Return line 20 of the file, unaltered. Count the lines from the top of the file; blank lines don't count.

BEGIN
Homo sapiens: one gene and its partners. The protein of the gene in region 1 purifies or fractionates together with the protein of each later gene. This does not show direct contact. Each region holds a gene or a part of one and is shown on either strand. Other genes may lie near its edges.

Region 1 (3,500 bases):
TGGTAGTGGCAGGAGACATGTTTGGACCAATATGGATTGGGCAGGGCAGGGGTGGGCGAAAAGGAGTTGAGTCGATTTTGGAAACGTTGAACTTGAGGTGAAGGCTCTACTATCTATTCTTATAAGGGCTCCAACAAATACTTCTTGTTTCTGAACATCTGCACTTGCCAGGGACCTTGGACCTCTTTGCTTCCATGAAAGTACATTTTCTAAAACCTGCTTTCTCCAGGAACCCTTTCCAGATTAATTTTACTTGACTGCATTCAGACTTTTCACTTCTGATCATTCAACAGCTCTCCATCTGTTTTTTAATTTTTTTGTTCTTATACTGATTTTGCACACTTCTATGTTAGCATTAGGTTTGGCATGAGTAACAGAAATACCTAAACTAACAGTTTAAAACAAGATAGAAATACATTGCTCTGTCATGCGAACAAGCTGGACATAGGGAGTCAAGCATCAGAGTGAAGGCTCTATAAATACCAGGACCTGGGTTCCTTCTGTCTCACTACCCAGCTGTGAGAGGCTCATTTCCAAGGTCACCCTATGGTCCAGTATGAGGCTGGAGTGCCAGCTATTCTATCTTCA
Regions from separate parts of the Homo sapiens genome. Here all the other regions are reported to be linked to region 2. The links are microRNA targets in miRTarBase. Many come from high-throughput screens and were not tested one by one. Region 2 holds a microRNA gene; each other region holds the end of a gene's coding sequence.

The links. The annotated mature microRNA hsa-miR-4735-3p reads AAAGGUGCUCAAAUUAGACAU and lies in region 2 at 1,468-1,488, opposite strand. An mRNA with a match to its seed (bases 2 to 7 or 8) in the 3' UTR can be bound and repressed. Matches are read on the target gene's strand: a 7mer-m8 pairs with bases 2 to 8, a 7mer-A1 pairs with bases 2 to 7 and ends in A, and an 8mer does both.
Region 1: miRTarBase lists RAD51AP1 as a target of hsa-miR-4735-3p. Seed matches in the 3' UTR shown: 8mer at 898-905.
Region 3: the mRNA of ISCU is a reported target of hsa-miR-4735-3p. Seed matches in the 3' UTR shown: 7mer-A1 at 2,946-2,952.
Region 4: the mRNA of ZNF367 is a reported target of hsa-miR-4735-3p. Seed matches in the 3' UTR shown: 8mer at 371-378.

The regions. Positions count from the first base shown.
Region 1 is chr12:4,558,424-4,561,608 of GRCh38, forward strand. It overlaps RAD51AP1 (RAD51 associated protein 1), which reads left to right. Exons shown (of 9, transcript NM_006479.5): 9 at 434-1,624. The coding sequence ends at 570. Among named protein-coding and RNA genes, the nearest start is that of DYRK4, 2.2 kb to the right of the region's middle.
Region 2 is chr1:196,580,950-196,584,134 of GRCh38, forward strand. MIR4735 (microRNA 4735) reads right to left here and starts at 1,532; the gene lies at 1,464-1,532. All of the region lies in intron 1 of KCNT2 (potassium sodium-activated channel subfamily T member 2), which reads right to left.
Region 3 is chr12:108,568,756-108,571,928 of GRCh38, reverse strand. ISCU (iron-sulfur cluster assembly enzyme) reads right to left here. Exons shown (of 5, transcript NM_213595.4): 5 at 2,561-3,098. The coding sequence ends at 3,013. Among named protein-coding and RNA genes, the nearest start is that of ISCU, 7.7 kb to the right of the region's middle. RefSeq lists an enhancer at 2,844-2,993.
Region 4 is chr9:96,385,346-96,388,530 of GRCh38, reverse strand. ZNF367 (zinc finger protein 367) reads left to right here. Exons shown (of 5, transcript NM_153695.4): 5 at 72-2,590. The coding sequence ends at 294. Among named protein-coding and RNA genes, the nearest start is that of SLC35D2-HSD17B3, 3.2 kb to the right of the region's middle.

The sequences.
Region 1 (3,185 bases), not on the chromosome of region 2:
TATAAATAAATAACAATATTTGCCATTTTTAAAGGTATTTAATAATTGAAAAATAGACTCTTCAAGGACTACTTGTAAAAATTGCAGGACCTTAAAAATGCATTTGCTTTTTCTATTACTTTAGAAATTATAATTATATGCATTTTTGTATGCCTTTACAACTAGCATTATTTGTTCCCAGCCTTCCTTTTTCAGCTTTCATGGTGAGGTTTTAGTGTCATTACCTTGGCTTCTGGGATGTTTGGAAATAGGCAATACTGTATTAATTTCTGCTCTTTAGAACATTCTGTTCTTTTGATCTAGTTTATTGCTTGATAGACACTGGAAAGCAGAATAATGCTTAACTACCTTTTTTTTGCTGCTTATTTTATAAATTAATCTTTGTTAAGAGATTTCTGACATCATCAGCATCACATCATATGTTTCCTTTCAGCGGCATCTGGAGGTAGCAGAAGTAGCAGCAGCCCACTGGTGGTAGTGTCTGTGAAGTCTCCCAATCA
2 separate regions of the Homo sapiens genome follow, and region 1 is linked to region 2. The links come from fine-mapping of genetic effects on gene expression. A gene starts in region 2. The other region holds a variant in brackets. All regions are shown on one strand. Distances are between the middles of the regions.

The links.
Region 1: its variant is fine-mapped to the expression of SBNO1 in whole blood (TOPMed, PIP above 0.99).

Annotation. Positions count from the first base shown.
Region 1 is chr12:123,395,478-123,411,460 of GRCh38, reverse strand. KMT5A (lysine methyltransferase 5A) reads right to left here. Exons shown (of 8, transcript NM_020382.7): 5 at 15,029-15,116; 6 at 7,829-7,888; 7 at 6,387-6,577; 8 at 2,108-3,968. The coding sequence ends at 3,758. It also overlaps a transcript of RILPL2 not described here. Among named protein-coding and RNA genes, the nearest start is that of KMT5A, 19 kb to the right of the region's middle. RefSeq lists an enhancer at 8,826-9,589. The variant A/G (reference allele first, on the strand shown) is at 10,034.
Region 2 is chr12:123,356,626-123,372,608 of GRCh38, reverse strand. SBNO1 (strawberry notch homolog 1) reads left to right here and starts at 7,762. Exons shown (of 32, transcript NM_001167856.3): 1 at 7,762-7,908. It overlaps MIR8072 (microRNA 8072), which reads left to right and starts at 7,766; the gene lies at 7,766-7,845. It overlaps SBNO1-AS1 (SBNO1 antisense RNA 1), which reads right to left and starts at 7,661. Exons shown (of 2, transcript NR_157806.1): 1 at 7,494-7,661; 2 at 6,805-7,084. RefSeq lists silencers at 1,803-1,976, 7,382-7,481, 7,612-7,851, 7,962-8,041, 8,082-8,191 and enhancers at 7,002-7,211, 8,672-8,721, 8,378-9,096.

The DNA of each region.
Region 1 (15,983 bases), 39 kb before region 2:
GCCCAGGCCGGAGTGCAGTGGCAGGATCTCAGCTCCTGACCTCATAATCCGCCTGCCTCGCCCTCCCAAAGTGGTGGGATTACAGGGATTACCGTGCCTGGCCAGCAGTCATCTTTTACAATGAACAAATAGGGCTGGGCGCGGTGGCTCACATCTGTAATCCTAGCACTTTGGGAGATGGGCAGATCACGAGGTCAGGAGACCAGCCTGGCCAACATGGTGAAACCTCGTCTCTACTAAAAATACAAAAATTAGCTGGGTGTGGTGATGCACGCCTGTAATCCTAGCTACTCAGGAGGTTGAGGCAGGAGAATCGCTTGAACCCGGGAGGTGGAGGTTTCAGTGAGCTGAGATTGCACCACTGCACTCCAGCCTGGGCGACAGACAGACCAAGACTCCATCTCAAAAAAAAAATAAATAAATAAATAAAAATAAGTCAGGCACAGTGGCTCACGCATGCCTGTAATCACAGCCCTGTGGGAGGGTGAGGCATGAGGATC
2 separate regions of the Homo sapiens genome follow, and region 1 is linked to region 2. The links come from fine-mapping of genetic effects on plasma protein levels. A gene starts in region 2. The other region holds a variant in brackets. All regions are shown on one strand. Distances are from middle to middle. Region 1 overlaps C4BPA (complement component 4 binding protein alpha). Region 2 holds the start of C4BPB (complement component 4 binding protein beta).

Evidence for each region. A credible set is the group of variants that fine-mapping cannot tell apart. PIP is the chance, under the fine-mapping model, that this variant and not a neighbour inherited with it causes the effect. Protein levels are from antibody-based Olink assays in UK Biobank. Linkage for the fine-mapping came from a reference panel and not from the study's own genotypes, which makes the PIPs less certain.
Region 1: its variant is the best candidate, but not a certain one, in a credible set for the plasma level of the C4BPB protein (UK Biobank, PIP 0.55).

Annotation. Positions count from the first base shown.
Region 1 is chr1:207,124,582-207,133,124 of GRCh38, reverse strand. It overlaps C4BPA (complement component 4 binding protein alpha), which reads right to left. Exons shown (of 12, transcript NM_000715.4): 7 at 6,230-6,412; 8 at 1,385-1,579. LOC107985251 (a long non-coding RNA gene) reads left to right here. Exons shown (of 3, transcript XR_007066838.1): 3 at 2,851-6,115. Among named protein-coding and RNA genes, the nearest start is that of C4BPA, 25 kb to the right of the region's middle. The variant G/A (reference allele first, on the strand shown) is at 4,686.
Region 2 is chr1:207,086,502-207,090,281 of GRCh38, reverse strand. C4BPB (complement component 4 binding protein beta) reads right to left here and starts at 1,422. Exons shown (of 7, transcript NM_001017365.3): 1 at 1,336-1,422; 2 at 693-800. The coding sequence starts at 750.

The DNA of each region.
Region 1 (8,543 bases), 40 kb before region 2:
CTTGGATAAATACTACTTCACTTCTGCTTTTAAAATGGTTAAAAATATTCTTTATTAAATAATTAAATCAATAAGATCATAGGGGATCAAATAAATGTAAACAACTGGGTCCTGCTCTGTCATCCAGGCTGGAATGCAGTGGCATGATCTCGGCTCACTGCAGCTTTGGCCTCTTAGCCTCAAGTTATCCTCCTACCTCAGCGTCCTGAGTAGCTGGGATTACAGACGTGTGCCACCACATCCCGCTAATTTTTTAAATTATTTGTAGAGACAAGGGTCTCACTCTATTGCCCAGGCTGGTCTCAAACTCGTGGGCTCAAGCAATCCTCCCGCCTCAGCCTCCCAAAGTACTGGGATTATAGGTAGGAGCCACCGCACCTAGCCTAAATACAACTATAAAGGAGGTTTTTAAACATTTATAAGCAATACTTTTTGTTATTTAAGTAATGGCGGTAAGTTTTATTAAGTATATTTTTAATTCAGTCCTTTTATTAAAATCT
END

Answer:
Annotation. Positions count from the first base shown.